Wednesday, August 13, 2008

Are Americans Science-Savvy Enough To Make An Informed Decision?

People often wonder why I have such a skeptical view of the general public understanding of science. I think if you've read this blog for any considerable period of time, you'll understand why based on my personal experience that has shaped by "world view" of science understanding. Starting from the ability of movie stars to persuade the public on going against and shutting down the high-flux beam reactor neutron source at Brookhaven Lab, to the on-going "debate" of evolution versus creationism, and leading up to the global warming issue. And I haven't even mentioned yet all my encounters with misguided crackpots. It also does not help that all the surveys done on science literacy of the general public have produced a dismal portrait of the public's awareness of science and more importantly, how it is done. My central claim that an average Joe usually cannot distinguish between a valid scientific evidence versus an anecdotal evidence still stands.

Now come another survey that continues to reinforce my bleak view of science literacy. This news report starts off with a very ominous message.

For decades, educators and employers have worried that too few Americans are preparing for careers in science. But there's evidence to support a new, broader concern in this election year: Ordinary Americans may not know enough about science to make informed decisions on key questions.

There's nothing here that we don't know already, or at least, nothing that surprises me. But something here is worth emphasizing.

"People will respond to demagoguery if they don't believe they have sufficient knowledge and sufficient confidence in their ability to weigh arguments and assess what's behind them," says Walter Massey, a board member of Chicago's Museum of Science and Industry, which commissioned the survey.

"The danger is that we move increasingly toward being a society where the most important decisions are ultimately made by fewer and fewer people."

Even figuring out which organizations to trust for guidance requires some basic knowledge of what constitutes good research methodology, Massey says.

Worse than that, with the proliferation of Wikipedia and other dubious sources of information, people also do not seem to care on the QUALITY and validity of the sources they get these information from! So not only do they not have enough knowledge in science, they also don't know where to get such information. Many end up resorting to popular media, Wikipedia, and the likes. How are they to know the information they get is correct, or widely accepted as being valid, and not just some concoction of a deranged mind?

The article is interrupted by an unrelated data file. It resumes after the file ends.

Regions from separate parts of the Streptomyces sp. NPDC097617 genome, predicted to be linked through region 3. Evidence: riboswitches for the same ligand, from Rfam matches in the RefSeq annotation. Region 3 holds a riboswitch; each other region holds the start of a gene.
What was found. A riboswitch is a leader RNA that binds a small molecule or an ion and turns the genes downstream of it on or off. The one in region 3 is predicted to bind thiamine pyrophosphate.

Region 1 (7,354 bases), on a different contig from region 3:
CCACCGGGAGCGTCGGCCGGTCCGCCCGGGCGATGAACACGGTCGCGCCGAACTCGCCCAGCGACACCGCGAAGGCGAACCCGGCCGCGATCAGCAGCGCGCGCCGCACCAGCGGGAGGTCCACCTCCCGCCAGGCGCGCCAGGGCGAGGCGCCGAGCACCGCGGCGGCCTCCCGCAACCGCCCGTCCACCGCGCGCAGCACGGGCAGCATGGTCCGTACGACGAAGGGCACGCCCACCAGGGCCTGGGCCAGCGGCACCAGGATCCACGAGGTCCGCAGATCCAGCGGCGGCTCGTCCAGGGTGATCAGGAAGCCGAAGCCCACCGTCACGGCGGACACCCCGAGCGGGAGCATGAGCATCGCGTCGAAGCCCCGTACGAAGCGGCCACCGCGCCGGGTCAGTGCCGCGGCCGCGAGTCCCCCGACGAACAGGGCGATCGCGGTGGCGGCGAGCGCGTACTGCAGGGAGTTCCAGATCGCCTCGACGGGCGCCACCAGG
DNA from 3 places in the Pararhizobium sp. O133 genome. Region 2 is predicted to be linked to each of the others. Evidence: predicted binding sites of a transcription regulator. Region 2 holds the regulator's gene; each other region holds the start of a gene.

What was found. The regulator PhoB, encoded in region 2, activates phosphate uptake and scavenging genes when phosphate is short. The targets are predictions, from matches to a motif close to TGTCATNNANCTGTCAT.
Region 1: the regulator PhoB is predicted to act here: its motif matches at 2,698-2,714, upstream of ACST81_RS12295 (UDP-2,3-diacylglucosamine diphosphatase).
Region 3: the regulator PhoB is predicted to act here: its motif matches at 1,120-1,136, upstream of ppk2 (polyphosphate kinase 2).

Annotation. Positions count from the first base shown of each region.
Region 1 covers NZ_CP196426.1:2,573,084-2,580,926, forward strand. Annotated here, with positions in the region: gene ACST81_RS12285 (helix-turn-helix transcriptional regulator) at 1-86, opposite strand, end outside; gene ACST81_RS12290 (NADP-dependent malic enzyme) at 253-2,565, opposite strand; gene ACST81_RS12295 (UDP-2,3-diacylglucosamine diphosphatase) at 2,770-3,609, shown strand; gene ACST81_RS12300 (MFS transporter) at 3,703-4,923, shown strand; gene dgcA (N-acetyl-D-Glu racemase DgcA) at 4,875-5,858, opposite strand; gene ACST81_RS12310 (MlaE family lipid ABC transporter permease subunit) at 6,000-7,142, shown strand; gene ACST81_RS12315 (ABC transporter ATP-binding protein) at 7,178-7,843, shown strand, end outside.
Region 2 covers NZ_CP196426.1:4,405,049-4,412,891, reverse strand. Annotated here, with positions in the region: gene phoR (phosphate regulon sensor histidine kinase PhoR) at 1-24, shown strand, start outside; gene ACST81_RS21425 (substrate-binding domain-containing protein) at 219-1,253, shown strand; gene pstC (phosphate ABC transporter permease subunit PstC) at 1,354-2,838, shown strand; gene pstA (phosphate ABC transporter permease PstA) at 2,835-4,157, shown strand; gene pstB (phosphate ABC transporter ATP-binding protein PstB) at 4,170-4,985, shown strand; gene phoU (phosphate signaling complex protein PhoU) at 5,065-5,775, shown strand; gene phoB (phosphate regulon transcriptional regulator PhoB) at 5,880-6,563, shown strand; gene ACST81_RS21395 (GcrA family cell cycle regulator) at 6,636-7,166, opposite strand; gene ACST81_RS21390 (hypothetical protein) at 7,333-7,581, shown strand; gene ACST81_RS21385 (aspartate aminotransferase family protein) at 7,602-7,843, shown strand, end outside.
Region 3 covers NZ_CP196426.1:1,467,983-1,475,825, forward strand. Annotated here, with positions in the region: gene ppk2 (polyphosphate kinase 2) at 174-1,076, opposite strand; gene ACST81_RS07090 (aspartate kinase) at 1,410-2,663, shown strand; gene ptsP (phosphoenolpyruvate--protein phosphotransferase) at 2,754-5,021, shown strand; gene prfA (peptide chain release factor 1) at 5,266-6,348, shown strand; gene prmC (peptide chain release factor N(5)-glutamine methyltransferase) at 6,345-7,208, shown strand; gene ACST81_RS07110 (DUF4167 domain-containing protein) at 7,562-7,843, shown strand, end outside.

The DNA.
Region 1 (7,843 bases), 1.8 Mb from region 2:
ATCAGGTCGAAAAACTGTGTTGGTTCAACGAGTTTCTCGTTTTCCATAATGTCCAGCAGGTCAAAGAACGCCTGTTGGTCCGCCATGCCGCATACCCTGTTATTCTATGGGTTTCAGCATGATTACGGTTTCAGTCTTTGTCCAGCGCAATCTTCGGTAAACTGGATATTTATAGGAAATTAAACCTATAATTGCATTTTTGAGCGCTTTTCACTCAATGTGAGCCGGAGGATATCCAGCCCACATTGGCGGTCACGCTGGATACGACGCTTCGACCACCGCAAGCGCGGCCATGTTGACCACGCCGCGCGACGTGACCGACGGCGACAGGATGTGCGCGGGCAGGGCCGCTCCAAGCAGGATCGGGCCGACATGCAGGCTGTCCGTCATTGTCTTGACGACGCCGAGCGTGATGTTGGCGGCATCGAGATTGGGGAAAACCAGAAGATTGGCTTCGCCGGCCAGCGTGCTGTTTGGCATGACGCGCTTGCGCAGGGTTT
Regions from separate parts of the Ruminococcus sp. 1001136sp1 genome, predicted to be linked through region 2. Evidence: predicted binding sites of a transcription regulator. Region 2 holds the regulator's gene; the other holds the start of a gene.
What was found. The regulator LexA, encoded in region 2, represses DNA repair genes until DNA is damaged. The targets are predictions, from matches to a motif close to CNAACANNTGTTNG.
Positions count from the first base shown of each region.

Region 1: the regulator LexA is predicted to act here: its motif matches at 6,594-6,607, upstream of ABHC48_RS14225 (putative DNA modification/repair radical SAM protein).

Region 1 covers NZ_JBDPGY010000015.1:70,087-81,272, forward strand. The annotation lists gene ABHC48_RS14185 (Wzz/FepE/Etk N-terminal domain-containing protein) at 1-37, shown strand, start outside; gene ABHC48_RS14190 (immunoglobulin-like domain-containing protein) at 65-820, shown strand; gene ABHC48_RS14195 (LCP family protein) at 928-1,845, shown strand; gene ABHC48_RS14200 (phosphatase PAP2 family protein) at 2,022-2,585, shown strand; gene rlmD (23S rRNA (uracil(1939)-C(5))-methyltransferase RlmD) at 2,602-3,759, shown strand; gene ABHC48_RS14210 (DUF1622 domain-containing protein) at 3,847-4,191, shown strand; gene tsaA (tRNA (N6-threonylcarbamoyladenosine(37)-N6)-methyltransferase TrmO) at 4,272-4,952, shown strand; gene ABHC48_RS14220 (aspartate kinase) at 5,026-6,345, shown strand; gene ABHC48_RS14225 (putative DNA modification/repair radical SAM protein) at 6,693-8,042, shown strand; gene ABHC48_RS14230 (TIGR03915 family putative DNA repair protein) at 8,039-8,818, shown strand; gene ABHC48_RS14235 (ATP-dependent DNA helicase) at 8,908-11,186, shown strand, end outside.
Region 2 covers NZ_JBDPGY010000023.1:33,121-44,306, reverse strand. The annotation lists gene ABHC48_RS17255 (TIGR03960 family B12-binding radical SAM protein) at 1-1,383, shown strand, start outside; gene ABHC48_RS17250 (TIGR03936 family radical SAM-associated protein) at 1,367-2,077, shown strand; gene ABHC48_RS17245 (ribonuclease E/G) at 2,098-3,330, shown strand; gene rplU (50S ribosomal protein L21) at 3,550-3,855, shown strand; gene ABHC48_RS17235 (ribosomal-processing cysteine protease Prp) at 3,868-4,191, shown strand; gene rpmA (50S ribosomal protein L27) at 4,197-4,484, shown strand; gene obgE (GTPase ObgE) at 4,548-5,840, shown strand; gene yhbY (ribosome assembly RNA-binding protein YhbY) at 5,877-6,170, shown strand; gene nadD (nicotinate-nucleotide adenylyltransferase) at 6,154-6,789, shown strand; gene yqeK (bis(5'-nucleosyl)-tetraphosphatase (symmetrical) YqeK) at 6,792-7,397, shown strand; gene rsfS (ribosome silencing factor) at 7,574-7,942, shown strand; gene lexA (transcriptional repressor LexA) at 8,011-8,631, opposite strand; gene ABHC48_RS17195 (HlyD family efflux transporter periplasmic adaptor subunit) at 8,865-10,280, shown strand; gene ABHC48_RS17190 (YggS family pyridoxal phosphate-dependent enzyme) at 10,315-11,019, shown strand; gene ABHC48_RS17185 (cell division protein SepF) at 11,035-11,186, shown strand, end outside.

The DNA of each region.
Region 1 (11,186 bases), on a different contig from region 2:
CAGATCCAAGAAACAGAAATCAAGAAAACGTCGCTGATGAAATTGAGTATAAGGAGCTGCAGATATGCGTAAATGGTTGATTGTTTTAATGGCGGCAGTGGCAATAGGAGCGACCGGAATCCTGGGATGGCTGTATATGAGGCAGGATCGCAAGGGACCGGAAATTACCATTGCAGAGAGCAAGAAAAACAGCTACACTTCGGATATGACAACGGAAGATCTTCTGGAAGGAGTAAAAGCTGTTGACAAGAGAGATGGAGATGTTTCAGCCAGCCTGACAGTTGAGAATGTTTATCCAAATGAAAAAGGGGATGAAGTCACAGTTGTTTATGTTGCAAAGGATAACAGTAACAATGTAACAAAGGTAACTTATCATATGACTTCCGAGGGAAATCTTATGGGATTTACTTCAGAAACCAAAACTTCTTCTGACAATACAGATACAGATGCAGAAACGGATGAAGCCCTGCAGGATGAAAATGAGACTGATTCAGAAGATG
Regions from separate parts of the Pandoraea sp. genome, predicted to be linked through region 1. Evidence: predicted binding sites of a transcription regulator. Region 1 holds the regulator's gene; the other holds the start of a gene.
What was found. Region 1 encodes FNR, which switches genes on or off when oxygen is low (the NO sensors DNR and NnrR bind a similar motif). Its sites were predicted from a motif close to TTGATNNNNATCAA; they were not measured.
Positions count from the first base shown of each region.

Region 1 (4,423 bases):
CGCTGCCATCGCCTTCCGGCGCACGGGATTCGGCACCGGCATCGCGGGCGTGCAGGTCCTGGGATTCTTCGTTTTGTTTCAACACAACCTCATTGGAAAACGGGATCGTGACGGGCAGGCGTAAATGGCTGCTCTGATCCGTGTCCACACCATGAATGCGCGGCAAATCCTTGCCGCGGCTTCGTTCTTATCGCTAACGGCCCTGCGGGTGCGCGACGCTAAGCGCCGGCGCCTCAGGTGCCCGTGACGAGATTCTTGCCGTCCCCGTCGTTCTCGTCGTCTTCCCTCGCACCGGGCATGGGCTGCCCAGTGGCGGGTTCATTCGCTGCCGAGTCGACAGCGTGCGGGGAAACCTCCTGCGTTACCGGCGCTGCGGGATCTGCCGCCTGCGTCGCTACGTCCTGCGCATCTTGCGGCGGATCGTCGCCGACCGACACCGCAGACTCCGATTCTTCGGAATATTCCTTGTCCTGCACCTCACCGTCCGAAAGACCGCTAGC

Donald Kennedy, the former editor of Science, has this useful tip in figuring out a valid source of information:

His tip: Consider credentials. Research that has an economic stake in particular outcomes isn't as trustworthy as research that is independent and published in peer-reviewed journals. Such journals, in which studies submitted for publication are judged by an independent panel of experts, include Science, Nature and the New England Journal of Medicine.

Good places to start researching technical subjects are websites of the American Academy of Arts & Sciences ( and the National Academy of Sciences (, Kennedy says. Working with science-based knowledge "is a game that can be played by anybody with a serious interest in discovery," he says.

I would also include in the list of organizations the American Physical Society (, the American Institute of Physics (, and Institute of Physics (, and the European Physical Society ( These should be the starting point for anyone who isn't familiar with physics to look into.

I wonder how science-savvy are the two US presidential candidates?



Anonymous said...

Hello, your stance on physics education has great arguments and it was a pleasure reading. As someone who isn't a physicist, I am a great reader, certainly not learned though, in physics. My children, like I, are obsessed by everything from quantum mechanics to radio waves.

Can you or your buddies provide more info on the various timelines in quantum physics for my kids to read?

Doug Natelson said...

Anon., if you're interested in having some intuition for quantum without much math, the classic book is Feynman's QED: The Strange Theory of Light and Matter. If you want to know more about the historical development of quantum with an emphasis on the personalities involved, Uncertainty is a good recent entry.